Coded Aperture Projection Max Große and Oliver Bimber Bauhaus-Universität Weimar
Defocus blur as a convolution
Video projectors apply simple spherical apertures and suffer from a relatively short depth of field. This is problematic when images are projected onto nonplanar surfaces, such as in case of spherical or cylindrical projection displays. They might be regionally defocussed if the aperture of the projector is too large. Using smaller apertures for increasing the depth of field, however, decreases the light throughput.
Optical defocus is often described as convolution with a filter kernel that corresponds to an image of the aperture being applied by the imaging device. The degree of defocus correlates to the scale of the kernel.
For measuring the local defocus of each projector pixel, we apply the momentum preserving principle used in . Principally, each pixel of the original image would have to be deconvolved individually depending on its defocus. To reach interactive frame-rates, larger image portions have to be processed instead. One option is to deconvolve the entire image for all determined aperture scales and compose the compensation image from the different scale results. However, this technique is also not very efficient, since many pixels are deconvolved for unnecessary aperture scales. Partitioning the image with a simple uniform grid structure  does not consider the (possibly nonuniform) local distribution of aperture scales, and can therefore still causes a significant amount of overhead.
Optimized aperture codes always perform better for digital defocus compensation than ordinary round openings with the same light throughput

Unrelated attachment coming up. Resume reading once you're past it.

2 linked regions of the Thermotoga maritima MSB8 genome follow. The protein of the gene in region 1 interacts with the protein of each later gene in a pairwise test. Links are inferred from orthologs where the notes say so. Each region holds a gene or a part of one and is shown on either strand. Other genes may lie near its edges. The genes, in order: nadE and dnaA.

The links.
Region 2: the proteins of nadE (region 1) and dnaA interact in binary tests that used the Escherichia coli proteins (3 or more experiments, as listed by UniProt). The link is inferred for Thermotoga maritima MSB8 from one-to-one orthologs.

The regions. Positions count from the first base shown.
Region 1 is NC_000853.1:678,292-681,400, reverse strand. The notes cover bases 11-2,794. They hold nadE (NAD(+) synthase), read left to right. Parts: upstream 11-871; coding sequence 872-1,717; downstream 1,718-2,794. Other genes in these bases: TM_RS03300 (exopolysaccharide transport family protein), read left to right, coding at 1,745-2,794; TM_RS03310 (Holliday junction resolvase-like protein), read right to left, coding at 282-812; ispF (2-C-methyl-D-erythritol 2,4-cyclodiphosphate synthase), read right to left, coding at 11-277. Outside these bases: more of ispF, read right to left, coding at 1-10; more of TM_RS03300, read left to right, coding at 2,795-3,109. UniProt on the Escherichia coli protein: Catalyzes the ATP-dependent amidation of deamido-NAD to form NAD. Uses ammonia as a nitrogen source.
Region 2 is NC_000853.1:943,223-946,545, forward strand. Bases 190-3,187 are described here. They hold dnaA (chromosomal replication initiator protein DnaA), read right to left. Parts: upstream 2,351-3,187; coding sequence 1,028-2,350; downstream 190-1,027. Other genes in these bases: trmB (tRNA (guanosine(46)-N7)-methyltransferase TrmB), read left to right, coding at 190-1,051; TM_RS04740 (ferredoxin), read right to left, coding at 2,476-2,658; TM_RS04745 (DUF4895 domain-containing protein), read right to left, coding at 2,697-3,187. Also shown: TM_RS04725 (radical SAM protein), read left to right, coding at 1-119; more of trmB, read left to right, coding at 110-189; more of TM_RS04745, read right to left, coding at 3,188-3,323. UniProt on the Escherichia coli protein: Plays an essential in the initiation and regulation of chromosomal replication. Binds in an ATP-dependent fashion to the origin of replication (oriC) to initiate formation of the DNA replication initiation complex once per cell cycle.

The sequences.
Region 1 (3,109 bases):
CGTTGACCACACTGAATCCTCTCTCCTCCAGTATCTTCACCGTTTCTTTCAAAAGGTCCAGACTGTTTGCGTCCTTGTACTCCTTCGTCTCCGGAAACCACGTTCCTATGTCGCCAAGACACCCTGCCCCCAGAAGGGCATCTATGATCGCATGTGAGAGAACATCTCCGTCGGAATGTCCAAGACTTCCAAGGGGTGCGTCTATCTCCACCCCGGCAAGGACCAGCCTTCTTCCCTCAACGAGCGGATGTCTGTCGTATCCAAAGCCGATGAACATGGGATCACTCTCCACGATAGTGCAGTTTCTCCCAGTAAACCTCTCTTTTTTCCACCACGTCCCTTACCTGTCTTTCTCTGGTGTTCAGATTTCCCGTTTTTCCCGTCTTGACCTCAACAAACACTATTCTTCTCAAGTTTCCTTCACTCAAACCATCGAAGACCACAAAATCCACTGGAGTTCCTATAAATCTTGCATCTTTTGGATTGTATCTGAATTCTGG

Mathematics of convolution and deconvolution A convolution of an image I with a kernel K of scale s results in a convolved � image Iʻ
I ∗ Ks = I
�I · K � s = I��
Coded Aperture Imaging Coded aperture imaging has been presented recently in the context of computational photography [5, 6], and has been applied previously in astronomy and medical imaging. In contrast to conventional apertures, coded apertures (i.e., apertures that encode a more complex binary or intensity pattern, rather than a simple round opening) in cameras enable post-exposure refocusing, reconstructing scene depth, or recording light fields.
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This enables us to invert the equation and calculate the deconvolution. As the Fourier transform of K might have values of very small magnitude, division leads to intensities in spacial domain that exceed the projectors displayable range, resulting in ringing artifacts.
2i-2 2i-2 2j-2 2j-1
� � I �I = � Ks
If the magnitudes in frequency domain of the used aperture are very low at some positions, which is the case for ordinary spherical apertures, strong ringing artifacts will be visible.
Depth of field for non planar surfaces can be significantly increased
2j-2 2j-2 2 i-
The Fourier transformation and its inverse require the largest amount of computation time for deconvolution. We apply CUDAʼs GPU implementation of the Fast Fourier Transformation (FFT). We decide to subdivide the image into patches whose edge lengths are powers-of-two. First, we measure the efficiency of the entire deconvolution for each possible patch size directly on the GPU, and compute the average time that is required to process one pixel in each case. In theory, this should be in the order of lg(N) for patches with N pixels. In practice, the overhead of hardware and software specific implementations of the FFT/IFFT can be significant.
Depixelation Optical de